Fraser, Donald
b. 1811(?)
d. 1897
Donald Fraser was born in Inverness, Scotland, where he was a schoolmate of Alexander Grant Dallas, who in 1860 succeeded Sir George Simpson as governor of Rupert's Land for the Hudson's Bay Company, and John Cameron Macdonald, who later became the managing editor of the London Times. Fraser evidently obtained a legal education before becoming a journalist for the Times, in which capacity he travelled to California in 1849 to cover the gold rush. In 1858 he came to Victoria from California on a similar assignment, and the glowing reports he sent back of the prospects of the new colony became one of the most significant sources of information to the popular mind.1
Fraser quickly became an intimate advisor to James Douglas, who appointed him to the Council of Vancouver Island in November 1858, invested heavily in Victoria real estate, and quickly became one of the island's biggest boosters. After returing to London in 1862, he combined forces with Dallas, Gilbert Malcolm Sproat, and others to mount a formidable lobby to maintain the supremacy of the island colony over that of the mainland. Fraser paid a last visit to Vancouver Island in 1865.2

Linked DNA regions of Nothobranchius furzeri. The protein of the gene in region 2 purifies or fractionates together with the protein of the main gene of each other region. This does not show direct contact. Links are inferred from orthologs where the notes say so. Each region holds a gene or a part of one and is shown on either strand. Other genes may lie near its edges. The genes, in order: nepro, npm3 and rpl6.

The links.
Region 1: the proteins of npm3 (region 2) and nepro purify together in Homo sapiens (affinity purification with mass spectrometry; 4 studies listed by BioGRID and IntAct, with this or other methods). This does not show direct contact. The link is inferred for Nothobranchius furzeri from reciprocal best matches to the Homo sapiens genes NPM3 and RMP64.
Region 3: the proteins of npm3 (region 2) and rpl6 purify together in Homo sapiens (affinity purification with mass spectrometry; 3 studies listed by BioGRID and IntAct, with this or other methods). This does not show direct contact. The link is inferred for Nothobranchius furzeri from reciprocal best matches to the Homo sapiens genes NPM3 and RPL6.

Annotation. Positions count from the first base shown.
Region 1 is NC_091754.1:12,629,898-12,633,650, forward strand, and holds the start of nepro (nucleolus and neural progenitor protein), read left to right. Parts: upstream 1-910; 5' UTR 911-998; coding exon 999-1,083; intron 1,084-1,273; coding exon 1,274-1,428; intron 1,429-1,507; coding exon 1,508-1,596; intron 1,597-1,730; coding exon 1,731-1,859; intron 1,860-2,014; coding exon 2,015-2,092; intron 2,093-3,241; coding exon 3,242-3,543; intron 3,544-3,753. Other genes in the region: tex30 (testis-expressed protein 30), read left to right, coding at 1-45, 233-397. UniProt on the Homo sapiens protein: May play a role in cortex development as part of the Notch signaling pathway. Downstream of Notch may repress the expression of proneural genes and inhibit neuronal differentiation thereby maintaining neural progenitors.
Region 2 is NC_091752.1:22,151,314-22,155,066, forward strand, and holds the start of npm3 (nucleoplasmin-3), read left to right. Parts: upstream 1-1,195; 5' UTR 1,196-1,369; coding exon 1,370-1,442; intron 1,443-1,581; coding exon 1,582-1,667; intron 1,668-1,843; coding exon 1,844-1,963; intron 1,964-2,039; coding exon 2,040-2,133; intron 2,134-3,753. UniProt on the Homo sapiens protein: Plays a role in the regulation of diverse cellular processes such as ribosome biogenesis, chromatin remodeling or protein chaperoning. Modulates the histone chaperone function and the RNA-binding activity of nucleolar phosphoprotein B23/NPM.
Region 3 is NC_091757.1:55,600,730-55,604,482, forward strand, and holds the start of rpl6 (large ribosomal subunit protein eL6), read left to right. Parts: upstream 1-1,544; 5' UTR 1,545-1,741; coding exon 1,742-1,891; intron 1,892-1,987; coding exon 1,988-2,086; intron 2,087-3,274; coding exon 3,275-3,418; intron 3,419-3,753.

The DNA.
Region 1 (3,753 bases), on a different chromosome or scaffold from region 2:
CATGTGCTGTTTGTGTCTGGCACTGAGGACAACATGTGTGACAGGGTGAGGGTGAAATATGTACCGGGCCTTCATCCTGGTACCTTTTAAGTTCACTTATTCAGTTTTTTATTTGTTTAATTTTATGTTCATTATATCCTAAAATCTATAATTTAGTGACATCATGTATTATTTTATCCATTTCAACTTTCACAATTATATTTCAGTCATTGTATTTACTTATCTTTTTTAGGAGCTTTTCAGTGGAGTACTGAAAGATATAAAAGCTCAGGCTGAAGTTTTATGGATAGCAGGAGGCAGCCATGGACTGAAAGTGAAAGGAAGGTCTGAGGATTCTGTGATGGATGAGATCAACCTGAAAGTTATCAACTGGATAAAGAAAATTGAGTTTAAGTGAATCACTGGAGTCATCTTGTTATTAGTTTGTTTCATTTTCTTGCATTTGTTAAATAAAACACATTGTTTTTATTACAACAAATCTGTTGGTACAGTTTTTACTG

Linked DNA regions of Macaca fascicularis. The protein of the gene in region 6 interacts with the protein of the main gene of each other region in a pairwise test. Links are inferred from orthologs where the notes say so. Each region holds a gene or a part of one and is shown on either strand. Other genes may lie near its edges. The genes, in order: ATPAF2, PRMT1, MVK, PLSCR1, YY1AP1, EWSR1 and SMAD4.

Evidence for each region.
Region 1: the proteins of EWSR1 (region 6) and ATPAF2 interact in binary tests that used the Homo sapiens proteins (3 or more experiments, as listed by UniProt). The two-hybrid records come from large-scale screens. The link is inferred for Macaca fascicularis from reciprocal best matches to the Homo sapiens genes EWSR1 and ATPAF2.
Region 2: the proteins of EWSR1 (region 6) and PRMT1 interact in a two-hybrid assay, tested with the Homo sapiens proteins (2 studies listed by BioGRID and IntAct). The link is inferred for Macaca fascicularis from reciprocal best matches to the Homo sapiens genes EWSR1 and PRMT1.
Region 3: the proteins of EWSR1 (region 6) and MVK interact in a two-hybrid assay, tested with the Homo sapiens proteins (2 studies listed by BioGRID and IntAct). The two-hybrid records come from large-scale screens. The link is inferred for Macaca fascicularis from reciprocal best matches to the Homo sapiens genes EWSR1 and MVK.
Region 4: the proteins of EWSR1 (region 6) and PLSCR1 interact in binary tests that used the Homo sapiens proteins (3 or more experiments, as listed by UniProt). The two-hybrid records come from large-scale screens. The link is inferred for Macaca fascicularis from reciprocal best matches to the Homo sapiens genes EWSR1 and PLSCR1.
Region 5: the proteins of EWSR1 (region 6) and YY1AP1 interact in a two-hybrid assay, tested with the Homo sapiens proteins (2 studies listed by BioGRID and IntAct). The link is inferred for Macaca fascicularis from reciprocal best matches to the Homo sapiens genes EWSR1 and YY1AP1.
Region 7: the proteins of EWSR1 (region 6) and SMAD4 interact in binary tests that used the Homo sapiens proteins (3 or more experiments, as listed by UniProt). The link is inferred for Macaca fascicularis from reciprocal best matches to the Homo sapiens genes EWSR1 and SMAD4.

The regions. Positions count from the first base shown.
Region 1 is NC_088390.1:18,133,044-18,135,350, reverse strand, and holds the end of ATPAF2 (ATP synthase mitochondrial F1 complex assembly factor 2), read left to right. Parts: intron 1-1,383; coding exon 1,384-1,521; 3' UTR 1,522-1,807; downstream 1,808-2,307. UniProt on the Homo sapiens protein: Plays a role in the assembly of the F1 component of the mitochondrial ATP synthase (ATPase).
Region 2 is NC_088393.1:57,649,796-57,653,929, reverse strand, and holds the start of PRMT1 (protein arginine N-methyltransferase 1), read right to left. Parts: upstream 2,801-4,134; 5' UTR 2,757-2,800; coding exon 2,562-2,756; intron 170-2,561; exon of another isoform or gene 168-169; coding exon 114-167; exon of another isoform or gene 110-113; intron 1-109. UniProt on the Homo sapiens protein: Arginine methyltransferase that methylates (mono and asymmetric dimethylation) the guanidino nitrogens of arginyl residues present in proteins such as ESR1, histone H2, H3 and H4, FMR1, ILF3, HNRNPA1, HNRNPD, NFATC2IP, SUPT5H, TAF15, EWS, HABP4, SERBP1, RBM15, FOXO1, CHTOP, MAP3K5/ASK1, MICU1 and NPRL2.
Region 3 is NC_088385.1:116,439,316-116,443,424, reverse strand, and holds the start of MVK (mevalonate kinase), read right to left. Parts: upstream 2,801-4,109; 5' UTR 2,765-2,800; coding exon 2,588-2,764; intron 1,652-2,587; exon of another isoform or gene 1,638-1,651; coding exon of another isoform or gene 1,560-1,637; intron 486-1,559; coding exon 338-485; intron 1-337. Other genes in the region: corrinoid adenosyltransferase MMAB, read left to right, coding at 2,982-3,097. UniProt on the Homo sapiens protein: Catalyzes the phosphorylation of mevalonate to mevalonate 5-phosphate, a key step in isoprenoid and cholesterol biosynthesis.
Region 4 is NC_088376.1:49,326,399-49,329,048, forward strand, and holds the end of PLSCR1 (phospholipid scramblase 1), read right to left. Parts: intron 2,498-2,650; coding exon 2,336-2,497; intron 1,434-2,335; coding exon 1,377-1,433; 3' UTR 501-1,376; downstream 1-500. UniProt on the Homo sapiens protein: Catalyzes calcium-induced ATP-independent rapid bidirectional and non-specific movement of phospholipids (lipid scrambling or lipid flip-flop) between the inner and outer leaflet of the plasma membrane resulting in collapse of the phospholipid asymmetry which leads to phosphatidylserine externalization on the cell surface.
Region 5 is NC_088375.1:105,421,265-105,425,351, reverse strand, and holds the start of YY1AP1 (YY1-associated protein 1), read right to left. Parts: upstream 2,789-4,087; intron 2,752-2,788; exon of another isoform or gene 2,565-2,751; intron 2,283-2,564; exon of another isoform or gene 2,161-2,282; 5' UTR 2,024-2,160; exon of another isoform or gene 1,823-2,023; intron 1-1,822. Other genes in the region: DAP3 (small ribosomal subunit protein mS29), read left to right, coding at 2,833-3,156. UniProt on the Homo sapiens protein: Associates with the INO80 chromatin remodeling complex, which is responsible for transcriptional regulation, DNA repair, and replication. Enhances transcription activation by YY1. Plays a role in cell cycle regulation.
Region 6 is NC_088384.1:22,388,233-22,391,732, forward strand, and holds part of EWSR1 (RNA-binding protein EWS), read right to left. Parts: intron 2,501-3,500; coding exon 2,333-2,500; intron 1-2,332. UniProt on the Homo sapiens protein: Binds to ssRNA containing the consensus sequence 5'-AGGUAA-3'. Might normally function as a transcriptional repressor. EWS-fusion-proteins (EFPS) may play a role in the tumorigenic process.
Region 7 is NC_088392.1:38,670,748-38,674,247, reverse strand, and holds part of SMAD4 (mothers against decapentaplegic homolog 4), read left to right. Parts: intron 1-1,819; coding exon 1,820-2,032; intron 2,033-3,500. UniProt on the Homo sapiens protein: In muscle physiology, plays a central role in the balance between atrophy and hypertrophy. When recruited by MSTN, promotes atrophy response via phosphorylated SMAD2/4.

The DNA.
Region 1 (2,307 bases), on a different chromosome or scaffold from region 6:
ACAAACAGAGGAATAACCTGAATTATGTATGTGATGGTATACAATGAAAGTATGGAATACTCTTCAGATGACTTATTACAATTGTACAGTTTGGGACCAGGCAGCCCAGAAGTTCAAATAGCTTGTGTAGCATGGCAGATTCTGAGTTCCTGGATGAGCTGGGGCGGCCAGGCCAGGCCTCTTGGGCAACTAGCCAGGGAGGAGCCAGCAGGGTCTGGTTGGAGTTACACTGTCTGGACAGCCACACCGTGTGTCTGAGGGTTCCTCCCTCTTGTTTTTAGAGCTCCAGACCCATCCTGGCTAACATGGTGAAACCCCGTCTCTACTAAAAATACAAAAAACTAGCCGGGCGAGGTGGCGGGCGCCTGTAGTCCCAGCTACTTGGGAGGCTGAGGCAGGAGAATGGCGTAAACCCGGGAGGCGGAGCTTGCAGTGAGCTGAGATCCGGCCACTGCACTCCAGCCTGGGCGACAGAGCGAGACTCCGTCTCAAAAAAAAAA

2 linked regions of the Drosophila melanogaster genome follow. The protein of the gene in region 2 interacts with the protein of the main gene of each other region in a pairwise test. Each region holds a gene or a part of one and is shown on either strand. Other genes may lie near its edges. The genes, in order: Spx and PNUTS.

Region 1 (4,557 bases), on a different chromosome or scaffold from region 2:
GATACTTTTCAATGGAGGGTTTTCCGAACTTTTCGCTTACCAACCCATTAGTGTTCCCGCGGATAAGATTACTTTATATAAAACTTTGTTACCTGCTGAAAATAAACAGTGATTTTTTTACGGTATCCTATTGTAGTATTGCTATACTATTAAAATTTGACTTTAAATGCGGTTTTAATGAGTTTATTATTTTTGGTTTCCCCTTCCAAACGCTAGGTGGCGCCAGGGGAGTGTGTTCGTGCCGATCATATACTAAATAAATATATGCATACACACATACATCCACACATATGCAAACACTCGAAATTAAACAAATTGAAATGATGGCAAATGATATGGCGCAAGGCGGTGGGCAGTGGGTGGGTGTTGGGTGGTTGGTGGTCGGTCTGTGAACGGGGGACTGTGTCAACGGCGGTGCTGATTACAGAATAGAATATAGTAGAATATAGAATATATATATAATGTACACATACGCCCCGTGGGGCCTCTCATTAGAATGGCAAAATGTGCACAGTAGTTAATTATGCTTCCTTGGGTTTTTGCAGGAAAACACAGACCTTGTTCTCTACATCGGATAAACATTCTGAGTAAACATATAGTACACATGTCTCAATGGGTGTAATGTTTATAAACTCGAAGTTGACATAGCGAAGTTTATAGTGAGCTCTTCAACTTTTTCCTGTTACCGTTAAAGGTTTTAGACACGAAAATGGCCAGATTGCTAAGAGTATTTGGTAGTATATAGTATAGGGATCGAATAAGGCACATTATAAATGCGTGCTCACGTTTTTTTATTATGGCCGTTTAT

• 1. James E. Hendrikson, Fraser, Donald, Dictionary of Canadian Biography.
  • 2. Ibid.
British Colonist, 7 October 1897, p. 8. John Emmerson included a chapter on Donald Fraser, entitled Mr. Fraser and the Cariboo Gold Mines, in British Columbia and Vancouver Island: Voyages, Travels & Adventures (Durham, England: W. Ainsley, 1865), pp. 92-104.BCDES 7.2.
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